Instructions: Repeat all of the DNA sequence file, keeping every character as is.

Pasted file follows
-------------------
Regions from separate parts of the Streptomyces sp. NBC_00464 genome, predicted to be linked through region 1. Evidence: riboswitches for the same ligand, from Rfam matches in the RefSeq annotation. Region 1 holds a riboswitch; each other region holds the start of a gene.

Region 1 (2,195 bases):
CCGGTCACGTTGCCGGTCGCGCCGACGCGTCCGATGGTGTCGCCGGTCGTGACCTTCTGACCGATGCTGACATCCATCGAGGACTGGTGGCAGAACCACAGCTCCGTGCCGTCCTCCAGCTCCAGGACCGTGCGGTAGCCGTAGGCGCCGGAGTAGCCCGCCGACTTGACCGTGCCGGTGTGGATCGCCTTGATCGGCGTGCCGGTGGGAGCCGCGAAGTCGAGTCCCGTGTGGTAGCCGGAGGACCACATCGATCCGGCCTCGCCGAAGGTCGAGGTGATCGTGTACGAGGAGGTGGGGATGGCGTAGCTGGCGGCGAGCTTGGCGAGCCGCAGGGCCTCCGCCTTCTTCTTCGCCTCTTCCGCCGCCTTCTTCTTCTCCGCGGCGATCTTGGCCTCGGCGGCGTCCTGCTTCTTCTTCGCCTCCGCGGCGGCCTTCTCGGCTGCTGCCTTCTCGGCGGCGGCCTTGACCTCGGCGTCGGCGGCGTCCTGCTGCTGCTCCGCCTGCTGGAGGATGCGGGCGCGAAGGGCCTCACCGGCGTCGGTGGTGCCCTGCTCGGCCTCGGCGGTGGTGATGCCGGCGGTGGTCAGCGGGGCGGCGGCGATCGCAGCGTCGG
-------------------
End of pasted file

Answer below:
Regions from separate parts of the Streptomyces sp. NBC_00464 genome, predicted to be linked through region 1. Evidence: riboswitches for the same ligand, from Rfam matches in the RefSeq annotation. Region 1 holds a riboswitch; each other region holds the start of a gene.

Region 1 (2,195 bases):
CCGGTCACGTTGCCGGTCGCGCCGACGCGTCCGATGGTGTCGCCGGTCGTGACCTTCTGACCGATGCTGACATCCATCGAGGACTGGTGGCAGAACCACAGCTCCGTGCCGTCCTCCAGCTCCAGGACCGTGCGGTAGCCGTAGGCGCCGGAGTAGCCCGCCGACTTGACCGTGCCGGTGTGGATCGCCTTGATCGGCGTGCCGGTGGGAGCCGCGAAGTCGAGTCCCGTGTGGTAGCCGGAGGACCACATCGATCCGGCCTCGCCGAAGGTCGAGGTGATCGTGTACGAGGAGGTGGGGATGGCGTAGCTGGCGGCGAGCTTGGCGAGCCGCAGGGCCTCCGCCTTCTTCTTCGCCTCTTCCGCCGCCTTCTTCTTCTCCGCGGCGATCTTGGCCTCGGCGGCGTCCTGCTTCTTCTTCGCCTCCGCGGCGGCCTTCTCGGCTGCTGCCTTCTCGGCGGCGGCCTTGACCTCGGCGTCGGCGGCGTCCTGCTGCTGCTCCGCCTGCTGGAGGATGCGGGCGCGAAGGGCCTCACCGGCGTCGGTGGTGCCCTGCTCGGCCTCGGCGGTGGTGATGCCGGCGGTGGTCAGCGGGGCGGCGGCGATCGCAGCGTCGG